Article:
But those interested in improving population health need to embrace the notion and language of class in our thinking and in our analyses. To couch this in terms of waging war would be counterproductive.

However, to use class and the question of who wields power over whom in furthering inequality and to look at the impact of that on population health is the way to go.

It is not a war – but we do have a fight on our hands in promoting the social determinants of health to get the issue of inequality, in class terms, across to the public and policy makers.

So, Messrs Abbott and Hockey, thank you for putting the issue of class back on to the political agenda in Australia.

Those of us concerned with addressing inequality as a major social determinant of ill health can now use your concerns about ‘class warfare’ to focus not just on lessening income inequality – although that does matter – but on addressing the class divide.

 ***

• On related matters, this post-budget analysis at Inside Story, by Peter Whiteford, is worth a read: Social welfare and class warfare: the give and take of budget balancing.

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Some published comments

Prof. Stephen Leeder, Director, The Menzies Centre for Health Policy, Director, Research Network, Western Sydney LHD, The University of Sydney

‘Inequality, whether of wealth or power, undermines our best efforts to provide effective support to communities in their quest for better health. Mooney challenges neoliberal assumptions and through elegant case studies demonstrates how we can improve what we do through real community involvement in making decisions about health according to the values that matter.’

***

Thomas Rice, Distinguished Professor, UCLA School of Public Health

‘In this most original and highly readable book, Gavin Mooney makes a compelling case that we can do far more to improve people’s health in both developed and developing countries. He ably documents current shortcomings, concluding that most of the problems lie in ‘neoliberal’ policies – that is, those that sacrifice public decision-making to that of the marketplace, which in turn is controlled by corporate interests. Rather than just posing the problem, he comes up with thought-provoking solutions, showing, for example, that local citizenry are fully capable of coming up with sophisticated organizational and distributional policy aimed at improving the health of the community. This book aims high and achieves.’

 ***

Prof. Gita Sen, Centre for Public Policy, Indian Institute of Management

‘This is a biting and insightful book on what is wrong with the political economy of the world today that so much goes wrong with our health systems. Sharply written and informative in the best Zed tradition!’

 ***

Prof. Di McIntyre, Health Economics Unit, University of Cape Town

‘This is Mooney at his ‘no-holds-barred’ best, laying bare the power relationships affecting health. Unless health economists start paying attention to the political economy of health, progress in solving the health challenges facing us will be painfully slow. This book is setting us on that path.’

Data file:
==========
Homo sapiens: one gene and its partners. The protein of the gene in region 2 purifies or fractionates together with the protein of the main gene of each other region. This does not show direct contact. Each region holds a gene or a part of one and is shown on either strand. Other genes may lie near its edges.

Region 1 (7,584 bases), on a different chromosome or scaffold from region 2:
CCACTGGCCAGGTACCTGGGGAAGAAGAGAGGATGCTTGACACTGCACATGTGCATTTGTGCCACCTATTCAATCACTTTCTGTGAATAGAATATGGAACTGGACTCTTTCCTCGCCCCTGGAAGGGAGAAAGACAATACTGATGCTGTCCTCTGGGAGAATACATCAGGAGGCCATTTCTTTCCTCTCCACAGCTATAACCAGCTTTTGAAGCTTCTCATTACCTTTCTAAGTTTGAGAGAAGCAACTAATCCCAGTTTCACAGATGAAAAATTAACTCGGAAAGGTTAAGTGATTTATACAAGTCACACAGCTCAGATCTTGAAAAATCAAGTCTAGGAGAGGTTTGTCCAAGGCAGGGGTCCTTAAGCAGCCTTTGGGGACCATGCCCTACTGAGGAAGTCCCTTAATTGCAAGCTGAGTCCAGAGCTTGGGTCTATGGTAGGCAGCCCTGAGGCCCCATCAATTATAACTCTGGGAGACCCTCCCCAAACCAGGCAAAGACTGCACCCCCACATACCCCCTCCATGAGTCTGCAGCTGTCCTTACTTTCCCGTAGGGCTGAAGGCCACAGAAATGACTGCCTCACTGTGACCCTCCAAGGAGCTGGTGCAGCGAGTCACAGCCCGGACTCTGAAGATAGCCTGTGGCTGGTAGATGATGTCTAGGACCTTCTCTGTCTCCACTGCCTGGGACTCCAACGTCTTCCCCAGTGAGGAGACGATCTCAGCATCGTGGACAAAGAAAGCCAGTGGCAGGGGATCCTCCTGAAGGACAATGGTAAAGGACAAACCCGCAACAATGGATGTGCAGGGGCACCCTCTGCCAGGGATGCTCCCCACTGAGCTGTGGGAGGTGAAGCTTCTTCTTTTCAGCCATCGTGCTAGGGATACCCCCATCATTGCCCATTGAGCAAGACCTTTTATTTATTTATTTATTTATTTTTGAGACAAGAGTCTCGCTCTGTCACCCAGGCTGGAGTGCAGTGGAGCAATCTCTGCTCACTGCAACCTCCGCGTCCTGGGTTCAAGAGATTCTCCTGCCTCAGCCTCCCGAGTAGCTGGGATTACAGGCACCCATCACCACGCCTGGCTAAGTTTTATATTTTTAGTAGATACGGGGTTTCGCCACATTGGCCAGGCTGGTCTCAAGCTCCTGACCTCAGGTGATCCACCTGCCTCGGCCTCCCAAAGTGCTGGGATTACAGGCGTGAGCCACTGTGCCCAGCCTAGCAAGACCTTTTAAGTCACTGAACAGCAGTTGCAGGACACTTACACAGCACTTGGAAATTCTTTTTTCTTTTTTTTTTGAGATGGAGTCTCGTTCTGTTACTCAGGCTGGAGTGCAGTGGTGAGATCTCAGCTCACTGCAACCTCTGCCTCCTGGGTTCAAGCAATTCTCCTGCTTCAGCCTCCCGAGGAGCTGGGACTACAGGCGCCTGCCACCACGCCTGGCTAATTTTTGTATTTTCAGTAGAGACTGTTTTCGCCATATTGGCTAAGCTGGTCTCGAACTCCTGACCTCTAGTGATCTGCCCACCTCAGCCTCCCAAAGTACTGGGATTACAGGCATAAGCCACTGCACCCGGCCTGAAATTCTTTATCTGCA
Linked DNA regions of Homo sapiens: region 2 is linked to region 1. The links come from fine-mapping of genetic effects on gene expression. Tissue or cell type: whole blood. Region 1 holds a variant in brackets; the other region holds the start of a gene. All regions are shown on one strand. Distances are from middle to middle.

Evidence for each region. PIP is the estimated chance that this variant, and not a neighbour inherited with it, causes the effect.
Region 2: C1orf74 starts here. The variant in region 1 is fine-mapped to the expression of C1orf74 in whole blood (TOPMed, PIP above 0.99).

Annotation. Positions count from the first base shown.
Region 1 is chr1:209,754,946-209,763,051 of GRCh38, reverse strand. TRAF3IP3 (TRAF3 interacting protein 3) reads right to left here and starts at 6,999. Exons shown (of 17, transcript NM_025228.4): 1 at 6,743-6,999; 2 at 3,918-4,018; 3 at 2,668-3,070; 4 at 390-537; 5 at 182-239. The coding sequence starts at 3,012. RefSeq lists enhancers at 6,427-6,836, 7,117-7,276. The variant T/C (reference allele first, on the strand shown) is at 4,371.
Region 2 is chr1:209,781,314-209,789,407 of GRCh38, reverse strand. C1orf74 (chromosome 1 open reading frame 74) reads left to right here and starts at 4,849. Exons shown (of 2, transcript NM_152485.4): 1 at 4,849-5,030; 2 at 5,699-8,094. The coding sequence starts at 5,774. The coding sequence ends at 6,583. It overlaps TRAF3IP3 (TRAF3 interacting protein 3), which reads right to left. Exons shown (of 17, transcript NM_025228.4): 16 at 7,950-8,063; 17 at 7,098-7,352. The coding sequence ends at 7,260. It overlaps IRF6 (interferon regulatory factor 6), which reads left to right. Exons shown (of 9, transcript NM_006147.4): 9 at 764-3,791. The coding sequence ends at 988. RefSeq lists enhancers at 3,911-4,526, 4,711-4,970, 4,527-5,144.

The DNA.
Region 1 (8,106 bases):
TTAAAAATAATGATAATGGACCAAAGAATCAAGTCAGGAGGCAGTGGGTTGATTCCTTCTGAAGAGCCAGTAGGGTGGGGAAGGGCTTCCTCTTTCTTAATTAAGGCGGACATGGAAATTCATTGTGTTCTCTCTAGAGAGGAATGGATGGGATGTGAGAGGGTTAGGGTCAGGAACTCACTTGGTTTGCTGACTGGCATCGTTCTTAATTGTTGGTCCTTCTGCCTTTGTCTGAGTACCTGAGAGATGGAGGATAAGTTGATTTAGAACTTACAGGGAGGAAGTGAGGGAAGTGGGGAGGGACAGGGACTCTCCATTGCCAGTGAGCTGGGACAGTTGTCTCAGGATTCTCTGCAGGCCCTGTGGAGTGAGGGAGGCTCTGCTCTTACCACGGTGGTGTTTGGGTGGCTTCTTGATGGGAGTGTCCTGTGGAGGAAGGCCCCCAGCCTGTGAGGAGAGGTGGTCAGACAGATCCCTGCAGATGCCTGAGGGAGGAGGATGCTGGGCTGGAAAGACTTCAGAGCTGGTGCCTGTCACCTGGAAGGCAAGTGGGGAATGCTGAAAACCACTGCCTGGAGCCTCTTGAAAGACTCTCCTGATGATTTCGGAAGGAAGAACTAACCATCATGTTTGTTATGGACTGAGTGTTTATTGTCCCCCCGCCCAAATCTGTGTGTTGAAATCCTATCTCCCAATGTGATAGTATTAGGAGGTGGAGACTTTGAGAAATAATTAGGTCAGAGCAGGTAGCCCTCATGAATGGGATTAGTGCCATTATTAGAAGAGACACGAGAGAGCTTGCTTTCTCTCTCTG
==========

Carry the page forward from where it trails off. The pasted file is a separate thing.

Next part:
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  • 1
    Queen Clytie
    Posted May 20, 2012 at 9:45 pm | Permalink

    Thank you for this Gavin Mooney.  

    Your discussion of class in terms of power rather than income is far more useful, and better reflects the way in which we see ‘class’ play out in day-to-days .   It also gives us more scope to progress solutions based on empowerment from the grassroots that complements systemic changes. I think this approach would also be more useful in debates around education – where the ‘revolution’ in the Education Revolution is sorely missing.  Better support for grass roots advocacy in the areas of health and education would make an important contribution to better outcomes and would help us create the kind of bottom-up demand you need to generate momentum for change.

    My particular interest is in health (and education) inequalities of people with disabilities, specifically intellectual disabilities.  This group were identified by the National Health and Hospital Reform Commission as one of the most vulnerable population in terms of health outcomes.  They are also the least powerful members of our community.  Even within the very diverse experience of disability, those with intellectual disabilities are the least powerful.  Income, as we know,  exacerbates this.  And on this front Australia is a poor performer amongst OECD countries both in terms of poverty and income.  Lower employment means less connection to the community which means less income and certainly less power.  Lower rates of employment are not, let us be clear, because people with disabilities don’t want to work.  Rather  our system seems hell-bent on making it as hard as possible to do so.

    It excites me to know that we already have workable solutions to many of these issues.  It enrages me that the policy and political processes make progressing these solutions so difficult.

    Professor Eric Emerson, now of the University of Sydney, has done alot of work in health and intellectual disability and makes it very clear that access to health services is a huge factor in the health inequalities.  Thankfully though, Professor Emerson shows us that there are practical solutions in this area and the National Council on Intellectual Disability and the NSW CID are progressing work in both general health and mental health for people with intellectual disability.

    But the policy processes move very slowly – especially when we are talking about our least powerful.  Case in point – the current debate about whether or not the nation can afford the National Disability Insurance Scheme (NDIS) – reform of the kind people have been working for since Peter Baume and the Disability Service Act (1986). A NDIS is not “gold plated wheelchairs”. It’s funding for basic care and support that at the would give people with disabilities and their family carers the fundamentals they need to

    Those of us familiar with the ins and outs of this policy discussion know the nation can’t afford not to have such reform – both economically and socially.

    And thanks to Bernard Keane’s fantasy Budget we know just how much scope there is to fund it (and fund it sustainably if we do it right) if we start asking real questions about where how effective (or necessary or counter-prodcutive) some of our current spending measures are.

    Because this is all about power.  Who has it and who doesn’t.  Who wants to keep it, and who they think shouldn’t have it.

    For Hockey and Abbot to deny class is relevant and to then tell us he’s not sure we can fund a NDIS is an absolute contradiction.